Unusual Psychiatric Cases Reported Among COVID Vaccinated: Psychosis, Panic Attacks, and Hallucinations

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Dr. Patrick William Slater, a seasoned neurotologist at 60, once led a thriving medical practice in Austin, reveling in mountain hunting and fishing during his leisure. Then, in October 2021, his world shifted drastically.

Stricken with cerebellar ataxia, a condition impairing movement, even basic tasks like eating and using the restroom became impossible without assistance.

While medication helped manage his ataxia, it offered little relief from the relentless onslaught of panic attacks, plunging Dr. Slater into what he described as “abject terror” night after night. Thoughts of ending his own life became distressingly frequent, he confided to The Epoch Times.

Frustratingly, no one could furnish a satisfying explanation for these symptoms. Lab results showed no anomalies, and neurologists and psychiatrists attributed his distress to anxiety. However, Dr. Slater remains steadfast in his belief that the COVID-19 mRNA vaccines are the root cause.

His suspicions were first aroused when the symptoms surfaced around two weeks after receiving the second vaccine dose. The subsequent, more severe wave of symptoms coincided with his third shot. After the booster, he was certain: the connection was undeniable.

From late 2020, coinciding with the launch of COVID-19 vaccinations, physicians noted a surge in atypical psychiatric disorders. Psychiatrist Dr. Amanda McDonald observed a notable uptick in destabilization among her otherwise stable patients, manifesting as exacerbated or entirely new psychiatric symptoms.

“I couldn’t figure out why,” Dr. McDonald disclosed to The Epoch Times. “My patients typically stay stable.” Yet many were now arriving at her clinic with unexplained insomnia, depression, and anxiety. Adjusting medication dosages or introducing new drugs offered little relief.

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One recurring pattern was the onset of unusual panic attacks, akin to a heart attack, devoid of any apparent trigger. Typically, these symptoms would intensify as evening descended, reaching their zenith at night. In contrast, typical panic attacks can occur at any time but often have discernible triggers and are more easily managed when these triggers are avoided.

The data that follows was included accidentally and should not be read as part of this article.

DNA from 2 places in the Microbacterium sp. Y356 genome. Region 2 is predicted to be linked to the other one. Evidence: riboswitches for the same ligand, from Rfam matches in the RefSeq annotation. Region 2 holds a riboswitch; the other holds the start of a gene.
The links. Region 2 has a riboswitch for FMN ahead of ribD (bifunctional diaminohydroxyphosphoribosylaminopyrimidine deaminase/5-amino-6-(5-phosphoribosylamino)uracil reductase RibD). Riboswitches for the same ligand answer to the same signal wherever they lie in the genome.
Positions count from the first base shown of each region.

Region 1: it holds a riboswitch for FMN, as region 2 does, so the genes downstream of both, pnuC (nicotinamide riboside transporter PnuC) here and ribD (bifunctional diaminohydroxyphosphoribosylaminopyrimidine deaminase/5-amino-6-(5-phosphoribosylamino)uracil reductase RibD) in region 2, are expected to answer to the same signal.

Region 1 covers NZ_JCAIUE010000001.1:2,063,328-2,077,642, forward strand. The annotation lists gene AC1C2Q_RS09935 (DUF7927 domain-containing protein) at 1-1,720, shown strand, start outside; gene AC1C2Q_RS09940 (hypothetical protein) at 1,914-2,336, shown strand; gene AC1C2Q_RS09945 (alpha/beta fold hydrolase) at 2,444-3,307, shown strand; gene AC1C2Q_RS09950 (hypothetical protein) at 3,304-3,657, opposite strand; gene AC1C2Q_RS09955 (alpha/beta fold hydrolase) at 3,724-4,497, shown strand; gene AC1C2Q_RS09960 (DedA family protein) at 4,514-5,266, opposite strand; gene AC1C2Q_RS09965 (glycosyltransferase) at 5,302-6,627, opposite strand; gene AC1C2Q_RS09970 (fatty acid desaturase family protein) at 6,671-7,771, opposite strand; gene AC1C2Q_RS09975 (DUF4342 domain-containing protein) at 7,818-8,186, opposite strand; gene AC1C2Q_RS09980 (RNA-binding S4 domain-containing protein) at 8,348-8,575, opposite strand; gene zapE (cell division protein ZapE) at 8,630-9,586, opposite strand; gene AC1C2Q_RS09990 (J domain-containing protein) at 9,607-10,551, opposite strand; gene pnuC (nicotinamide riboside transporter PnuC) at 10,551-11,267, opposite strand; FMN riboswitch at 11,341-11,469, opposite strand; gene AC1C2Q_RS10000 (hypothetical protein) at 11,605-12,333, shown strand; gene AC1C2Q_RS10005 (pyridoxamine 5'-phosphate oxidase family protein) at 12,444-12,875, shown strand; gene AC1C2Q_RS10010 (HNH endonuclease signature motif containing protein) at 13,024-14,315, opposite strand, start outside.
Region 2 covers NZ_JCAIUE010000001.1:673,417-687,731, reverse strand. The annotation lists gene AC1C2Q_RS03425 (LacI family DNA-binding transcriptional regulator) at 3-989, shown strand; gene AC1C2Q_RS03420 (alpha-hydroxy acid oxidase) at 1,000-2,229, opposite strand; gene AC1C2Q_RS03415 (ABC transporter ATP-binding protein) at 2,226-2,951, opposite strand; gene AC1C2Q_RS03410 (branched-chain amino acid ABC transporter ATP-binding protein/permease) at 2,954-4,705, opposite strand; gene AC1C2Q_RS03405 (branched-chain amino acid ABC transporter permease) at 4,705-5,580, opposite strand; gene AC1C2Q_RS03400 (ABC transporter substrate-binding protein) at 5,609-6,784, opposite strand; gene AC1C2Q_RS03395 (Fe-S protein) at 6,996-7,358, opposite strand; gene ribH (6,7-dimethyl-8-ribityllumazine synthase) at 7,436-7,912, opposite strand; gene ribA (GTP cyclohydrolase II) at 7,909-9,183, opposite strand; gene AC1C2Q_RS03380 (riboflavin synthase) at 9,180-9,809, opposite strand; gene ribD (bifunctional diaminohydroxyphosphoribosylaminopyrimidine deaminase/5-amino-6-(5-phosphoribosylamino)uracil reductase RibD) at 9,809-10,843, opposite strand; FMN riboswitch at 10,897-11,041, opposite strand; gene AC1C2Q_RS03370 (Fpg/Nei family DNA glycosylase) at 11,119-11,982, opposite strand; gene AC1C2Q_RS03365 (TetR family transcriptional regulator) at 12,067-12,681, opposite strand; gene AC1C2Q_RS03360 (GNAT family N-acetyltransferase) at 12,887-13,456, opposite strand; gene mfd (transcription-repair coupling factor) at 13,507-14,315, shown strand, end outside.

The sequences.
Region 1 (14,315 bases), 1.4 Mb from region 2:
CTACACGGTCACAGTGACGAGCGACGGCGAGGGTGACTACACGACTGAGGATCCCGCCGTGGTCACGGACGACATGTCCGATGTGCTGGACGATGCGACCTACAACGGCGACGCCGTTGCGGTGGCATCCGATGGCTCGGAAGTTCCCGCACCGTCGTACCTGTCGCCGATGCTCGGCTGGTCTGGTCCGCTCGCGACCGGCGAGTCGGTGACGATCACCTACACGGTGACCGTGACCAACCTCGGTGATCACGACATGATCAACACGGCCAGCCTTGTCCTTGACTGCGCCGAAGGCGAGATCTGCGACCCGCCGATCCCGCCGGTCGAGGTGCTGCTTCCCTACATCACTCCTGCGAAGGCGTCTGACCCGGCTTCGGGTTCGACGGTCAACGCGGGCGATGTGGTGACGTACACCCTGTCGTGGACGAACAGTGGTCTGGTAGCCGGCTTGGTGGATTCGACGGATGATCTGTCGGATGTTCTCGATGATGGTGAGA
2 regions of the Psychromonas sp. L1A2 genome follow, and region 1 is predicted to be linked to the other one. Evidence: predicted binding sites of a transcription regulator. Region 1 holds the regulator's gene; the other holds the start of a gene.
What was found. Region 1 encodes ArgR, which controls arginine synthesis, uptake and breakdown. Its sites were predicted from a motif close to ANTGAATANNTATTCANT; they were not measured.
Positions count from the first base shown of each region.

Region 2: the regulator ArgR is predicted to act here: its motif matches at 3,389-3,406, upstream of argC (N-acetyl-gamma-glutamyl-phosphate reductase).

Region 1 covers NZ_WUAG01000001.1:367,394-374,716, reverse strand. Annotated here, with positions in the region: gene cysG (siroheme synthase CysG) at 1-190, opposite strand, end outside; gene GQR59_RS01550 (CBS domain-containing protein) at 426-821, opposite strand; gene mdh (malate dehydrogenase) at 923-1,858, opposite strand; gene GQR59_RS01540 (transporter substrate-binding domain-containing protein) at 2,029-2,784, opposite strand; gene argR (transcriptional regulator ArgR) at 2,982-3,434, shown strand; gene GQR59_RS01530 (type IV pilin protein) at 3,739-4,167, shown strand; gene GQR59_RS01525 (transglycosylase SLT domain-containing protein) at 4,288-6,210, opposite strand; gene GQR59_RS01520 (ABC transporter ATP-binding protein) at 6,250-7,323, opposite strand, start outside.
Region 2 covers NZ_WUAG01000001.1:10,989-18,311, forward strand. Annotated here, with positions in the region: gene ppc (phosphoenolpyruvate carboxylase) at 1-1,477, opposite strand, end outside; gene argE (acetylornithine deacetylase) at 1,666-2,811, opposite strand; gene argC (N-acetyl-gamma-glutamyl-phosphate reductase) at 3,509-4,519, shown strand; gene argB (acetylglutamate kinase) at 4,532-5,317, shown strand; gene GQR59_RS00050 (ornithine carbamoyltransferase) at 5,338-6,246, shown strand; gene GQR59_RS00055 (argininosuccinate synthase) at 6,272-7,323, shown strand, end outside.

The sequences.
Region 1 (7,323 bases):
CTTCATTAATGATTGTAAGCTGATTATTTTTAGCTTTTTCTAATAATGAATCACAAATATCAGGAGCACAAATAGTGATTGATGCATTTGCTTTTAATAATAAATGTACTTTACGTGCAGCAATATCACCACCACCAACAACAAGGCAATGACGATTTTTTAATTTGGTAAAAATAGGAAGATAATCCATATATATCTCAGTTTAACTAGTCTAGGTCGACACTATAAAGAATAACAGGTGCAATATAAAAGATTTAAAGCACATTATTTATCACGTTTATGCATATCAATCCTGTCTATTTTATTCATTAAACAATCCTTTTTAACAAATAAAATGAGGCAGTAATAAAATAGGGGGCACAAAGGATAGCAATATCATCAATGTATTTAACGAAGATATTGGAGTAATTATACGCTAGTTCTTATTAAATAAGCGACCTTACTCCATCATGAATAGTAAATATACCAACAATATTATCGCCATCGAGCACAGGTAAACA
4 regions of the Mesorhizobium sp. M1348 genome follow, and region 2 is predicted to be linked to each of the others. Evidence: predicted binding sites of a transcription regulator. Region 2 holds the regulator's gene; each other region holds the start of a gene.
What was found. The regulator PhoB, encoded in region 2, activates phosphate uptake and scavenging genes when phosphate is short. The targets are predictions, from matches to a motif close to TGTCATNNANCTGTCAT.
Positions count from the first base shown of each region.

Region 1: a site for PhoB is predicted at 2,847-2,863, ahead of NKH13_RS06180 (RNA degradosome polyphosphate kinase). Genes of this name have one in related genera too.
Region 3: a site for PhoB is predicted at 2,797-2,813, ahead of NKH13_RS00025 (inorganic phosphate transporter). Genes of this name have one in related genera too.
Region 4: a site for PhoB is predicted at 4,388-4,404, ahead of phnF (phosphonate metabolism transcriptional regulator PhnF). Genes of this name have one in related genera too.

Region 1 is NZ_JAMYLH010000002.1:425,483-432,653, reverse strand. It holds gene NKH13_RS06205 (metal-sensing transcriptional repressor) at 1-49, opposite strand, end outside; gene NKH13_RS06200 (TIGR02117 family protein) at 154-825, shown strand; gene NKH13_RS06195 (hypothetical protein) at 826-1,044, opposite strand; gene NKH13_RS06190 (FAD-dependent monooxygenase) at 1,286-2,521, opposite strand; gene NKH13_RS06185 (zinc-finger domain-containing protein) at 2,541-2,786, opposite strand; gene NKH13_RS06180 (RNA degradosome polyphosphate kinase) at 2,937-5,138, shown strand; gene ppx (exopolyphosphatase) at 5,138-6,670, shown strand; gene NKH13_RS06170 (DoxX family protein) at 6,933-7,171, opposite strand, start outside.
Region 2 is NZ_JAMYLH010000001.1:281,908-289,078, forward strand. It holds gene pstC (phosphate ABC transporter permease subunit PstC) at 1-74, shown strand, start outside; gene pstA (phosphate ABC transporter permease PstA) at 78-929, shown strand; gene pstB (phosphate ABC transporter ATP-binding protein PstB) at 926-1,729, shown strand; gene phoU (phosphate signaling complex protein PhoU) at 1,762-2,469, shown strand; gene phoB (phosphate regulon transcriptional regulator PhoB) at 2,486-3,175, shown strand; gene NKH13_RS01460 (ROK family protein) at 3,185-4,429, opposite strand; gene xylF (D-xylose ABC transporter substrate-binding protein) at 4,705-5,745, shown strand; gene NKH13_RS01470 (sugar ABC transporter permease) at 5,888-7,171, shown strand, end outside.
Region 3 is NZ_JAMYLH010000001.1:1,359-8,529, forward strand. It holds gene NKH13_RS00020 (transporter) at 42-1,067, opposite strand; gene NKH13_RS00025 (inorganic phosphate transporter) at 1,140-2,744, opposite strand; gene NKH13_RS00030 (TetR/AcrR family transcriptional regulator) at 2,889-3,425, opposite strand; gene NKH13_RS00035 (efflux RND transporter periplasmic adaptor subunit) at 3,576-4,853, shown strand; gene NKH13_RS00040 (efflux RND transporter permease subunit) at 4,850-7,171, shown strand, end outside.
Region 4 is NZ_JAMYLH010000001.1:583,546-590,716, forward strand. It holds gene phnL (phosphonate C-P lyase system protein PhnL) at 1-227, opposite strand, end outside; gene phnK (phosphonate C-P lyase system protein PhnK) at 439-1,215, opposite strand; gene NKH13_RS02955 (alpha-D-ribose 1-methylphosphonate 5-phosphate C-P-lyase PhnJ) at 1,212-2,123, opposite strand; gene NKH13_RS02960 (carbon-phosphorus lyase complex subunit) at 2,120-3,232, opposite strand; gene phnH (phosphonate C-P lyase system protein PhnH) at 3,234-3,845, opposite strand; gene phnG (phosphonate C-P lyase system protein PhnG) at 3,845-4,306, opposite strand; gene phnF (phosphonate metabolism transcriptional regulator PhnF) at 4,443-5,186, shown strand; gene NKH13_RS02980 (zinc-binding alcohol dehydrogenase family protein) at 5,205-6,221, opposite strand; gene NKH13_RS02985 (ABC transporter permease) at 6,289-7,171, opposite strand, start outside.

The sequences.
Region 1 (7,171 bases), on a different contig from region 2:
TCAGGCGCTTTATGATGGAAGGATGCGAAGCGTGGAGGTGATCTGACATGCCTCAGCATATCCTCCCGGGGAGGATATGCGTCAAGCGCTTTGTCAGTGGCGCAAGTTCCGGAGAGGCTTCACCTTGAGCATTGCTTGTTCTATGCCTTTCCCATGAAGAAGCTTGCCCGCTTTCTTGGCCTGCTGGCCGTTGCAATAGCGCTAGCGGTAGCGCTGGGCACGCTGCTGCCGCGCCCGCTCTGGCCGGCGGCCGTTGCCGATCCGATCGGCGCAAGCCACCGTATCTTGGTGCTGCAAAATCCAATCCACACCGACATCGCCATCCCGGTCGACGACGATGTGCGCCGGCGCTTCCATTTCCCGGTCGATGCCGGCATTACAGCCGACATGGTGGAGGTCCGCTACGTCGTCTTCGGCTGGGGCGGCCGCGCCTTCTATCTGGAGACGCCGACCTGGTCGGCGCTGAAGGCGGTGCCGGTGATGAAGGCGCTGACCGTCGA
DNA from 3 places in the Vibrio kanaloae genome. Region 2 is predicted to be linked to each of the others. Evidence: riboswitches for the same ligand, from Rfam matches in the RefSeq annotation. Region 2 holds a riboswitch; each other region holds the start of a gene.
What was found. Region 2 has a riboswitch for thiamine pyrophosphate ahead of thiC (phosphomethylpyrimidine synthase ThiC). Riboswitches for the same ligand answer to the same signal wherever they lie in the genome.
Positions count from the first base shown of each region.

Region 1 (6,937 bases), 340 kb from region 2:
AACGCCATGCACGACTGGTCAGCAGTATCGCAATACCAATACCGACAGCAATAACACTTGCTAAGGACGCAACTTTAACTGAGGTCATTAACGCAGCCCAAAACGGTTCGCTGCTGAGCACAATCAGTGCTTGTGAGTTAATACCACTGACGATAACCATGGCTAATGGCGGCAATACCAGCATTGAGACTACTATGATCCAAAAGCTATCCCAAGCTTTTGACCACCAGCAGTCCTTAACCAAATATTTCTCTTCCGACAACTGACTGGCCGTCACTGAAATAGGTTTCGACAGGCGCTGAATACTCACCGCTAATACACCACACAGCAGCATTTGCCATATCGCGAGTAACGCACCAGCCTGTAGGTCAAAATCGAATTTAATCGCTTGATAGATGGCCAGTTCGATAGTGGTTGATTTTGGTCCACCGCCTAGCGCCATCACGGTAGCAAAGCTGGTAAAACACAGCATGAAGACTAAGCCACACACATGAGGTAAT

After meticulously observing her patients for over a year, Dr. McDonald began to suspect a correlation between the COVID-19 vaccines and these psychiatric ailments. Dr. Diane Counce, a neurologist and neuroradiologist, reported a surge in severe anxiety and worsened moods among her patients. Some experienced significant shifts in their personalities.

Nurse practitioner Scott Marsland, who tended to hundreds of long-COVID and vaccine-affected patients at the Leading Edge Clinic, noted that crippling anxiety, depression, and insomnia were among the most prevalent symptoms. However, some patients also grappled with hallucinations and thoughts of suicide.

While there is no definitive evidence linking COVID-19 vaccinations to psychiatric disorders, a multitude of studies have associated them with symptoms such as depression, anxiety, panic attacks, psychosis, and thoughts of suicide. The Vaccine Adverse Event Reporting System (VAERS) cataloged over 9,400 cases of anxiety and 1,600 cases of depression related to COVID-19 vaccines. These reports accounted for more than 60% and up to 50% of all anxiety and depression reports on VAERS, respectively.